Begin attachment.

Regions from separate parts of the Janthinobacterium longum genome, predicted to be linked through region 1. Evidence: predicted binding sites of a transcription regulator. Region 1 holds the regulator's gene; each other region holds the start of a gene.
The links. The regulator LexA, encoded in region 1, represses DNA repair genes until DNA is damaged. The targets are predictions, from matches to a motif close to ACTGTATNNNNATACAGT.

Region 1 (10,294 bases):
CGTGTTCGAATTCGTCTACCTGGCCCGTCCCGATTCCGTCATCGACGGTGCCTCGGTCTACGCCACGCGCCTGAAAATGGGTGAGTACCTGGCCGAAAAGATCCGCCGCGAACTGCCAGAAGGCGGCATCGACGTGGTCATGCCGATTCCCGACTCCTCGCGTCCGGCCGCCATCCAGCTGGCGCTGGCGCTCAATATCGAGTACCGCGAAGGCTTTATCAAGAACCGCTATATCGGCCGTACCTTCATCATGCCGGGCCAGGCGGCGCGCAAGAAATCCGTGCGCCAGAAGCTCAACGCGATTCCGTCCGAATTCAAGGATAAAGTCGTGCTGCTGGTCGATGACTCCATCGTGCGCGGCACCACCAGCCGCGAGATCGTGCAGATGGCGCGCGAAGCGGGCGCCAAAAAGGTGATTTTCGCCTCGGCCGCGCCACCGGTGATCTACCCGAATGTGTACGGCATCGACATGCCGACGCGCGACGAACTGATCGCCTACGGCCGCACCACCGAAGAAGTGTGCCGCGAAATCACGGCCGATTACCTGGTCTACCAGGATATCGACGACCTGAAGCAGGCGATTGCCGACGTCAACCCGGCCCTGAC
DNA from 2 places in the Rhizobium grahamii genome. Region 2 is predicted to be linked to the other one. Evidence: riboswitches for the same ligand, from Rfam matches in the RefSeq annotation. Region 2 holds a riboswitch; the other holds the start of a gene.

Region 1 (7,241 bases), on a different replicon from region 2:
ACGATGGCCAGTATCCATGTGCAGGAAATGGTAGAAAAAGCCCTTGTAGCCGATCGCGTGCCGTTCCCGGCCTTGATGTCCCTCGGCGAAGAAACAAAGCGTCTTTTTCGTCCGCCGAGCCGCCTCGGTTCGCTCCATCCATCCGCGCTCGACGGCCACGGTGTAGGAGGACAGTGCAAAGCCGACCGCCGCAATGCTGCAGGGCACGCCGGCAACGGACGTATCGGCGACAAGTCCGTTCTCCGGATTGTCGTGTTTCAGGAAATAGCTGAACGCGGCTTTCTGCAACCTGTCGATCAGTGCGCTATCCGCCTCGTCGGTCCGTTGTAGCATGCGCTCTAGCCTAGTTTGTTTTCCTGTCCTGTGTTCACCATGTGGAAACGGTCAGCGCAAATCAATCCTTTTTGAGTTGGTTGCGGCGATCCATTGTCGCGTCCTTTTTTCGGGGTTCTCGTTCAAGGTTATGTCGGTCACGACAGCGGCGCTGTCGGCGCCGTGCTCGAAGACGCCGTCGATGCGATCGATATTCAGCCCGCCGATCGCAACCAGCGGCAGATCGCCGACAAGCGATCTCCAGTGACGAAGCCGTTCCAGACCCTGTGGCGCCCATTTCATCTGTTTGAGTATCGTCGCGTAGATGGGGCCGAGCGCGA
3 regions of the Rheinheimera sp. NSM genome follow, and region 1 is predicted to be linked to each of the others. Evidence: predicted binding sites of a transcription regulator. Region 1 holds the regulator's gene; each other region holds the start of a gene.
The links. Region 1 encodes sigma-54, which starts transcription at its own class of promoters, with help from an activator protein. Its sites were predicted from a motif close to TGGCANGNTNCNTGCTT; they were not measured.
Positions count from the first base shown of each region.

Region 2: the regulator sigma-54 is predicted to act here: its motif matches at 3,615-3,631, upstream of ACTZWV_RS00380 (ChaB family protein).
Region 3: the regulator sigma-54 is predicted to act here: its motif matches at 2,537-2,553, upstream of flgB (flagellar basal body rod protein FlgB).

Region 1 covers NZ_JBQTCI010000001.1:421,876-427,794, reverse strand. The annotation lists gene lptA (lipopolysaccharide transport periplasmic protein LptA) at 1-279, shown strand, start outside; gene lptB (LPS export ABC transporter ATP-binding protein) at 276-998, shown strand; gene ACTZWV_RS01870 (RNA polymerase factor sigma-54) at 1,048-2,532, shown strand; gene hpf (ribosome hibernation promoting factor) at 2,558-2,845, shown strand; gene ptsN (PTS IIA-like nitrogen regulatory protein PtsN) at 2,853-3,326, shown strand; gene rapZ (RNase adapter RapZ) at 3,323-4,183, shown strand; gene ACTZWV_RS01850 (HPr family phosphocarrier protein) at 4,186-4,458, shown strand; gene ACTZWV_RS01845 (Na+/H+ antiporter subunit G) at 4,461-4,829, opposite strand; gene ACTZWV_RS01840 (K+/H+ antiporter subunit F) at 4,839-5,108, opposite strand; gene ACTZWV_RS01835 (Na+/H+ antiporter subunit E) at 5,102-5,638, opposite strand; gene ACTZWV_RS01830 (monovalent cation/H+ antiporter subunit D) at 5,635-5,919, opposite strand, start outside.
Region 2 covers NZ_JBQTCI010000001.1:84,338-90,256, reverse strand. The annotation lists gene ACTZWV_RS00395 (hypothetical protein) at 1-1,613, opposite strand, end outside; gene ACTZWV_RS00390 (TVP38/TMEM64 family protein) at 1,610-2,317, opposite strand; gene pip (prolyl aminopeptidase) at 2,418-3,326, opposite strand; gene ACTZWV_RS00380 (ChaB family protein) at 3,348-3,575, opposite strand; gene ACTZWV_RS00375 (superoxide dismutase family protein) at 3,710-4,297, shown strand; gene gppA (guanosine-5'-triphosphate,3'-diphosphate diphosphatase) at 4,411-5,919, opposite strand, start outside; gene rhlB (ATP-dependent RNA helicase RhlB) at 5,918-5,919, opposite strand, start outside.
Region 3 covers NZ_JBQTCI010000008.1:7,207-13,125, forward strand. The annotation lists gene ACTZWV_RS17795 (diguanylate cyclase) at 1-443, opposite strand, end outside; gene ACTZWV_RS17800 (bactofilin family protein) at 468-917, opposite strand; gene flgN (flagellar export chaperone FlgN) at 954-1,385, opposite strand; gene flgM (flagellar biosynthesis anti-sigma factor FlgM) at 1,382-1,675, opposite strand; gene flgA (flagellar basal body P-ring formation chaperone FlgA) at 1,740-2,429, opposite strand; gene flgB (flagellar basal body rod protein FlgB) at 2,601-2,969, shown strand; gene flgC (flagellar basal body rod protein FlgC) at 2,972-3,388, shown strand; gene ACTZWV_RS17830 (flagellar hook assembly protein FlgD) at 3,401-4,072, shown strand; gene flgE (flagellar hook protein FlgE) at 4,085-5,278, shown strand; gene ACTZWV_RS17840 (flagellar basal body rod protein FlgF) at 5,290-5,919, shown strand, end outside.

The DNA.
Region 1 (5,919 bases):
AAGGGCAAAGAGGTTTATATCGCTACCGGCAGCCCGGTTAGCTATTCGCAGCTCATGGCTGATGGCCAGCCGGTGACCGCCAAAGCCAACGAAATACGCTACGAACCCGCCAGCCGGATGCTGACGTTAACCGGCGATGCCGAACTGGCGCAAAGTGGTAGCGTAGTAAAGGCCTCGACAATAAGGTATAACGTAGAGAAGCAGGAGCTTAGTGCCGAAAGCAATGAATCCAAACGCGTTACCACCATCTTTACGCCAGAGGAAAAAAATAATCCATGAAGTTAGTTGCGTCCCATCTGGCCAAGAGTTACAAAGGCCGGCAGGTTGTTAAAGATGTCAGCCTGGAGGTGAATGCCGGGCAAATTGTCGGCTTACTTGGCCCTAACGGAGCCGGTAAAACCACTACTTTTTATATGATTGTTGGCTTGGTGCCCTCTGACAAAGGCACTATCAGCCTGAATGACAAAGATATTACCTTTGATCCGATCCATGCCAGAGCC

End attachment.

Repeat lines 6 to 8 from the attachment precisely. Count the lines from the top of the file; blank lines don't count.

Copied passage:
Region 1 (7,241 bases), on a different replicon from region 2:
ACGATGGCCAGTATCCATGTGCAGGAAATGGTAGAAAAAGCCCTTGTAGCCGATCGCGTGCCGTTCCCGGCCTTGATGTCCCTCGGCGAAGAAACAAAGCGTCTTTTTCGTCCGCCGAGCCGCCTCGGTTCGCTCCATCCATCCGCGCTCGACGGCCACGGTGTAGGAGGACAGTGCAAAGCCGACCGCCGCAATGCTGCAGGGCACGCCGGCAACGGACGTATCGGCGACAAGTCCGTTCTCCGGATTGTCGTGTTTCAGGAAATAGCTGAACGCGGCTTTCTGCAACCTGTCGATCAGTGCGCTATCCGCCTCGTCGGTCCGTTGTAGCATGCGCTCTAGCCTAGTTTGTTTTCCTGTCCTGTGTTCACCATGTGGAAACGGTCAGCGCAAATCAATCCTTTTTGAGTTGGTTGCGGCGATCCATTGTCGCGTCCTTTTTTCGGGGTTCTCGTTCAAGGTTATGTCGGTCACGACAGCGGCGCTGTCGGCGCCGTGCTCGAAGACGCCGTCGATGCGATCGATATTCAGCCCGCCGATCGCAACCAGCGGCAGATCGCCGACAAGCGATCTCCAGTGACGAAGCCGTTCCAGACCCTGTGGCGCCCATTTCATCTGTTTGAGTATCGTCGCGTAGATGGGGCCGAGCGCGA
3 regions of the Rheinheimera sp. NSM genome follow, and region 1 is predicted to be linked to each of the others. Evidence: predicted binding sites of a transcription regulator. Region 1 holds the regulator's gene; each other region holds the start of a gene.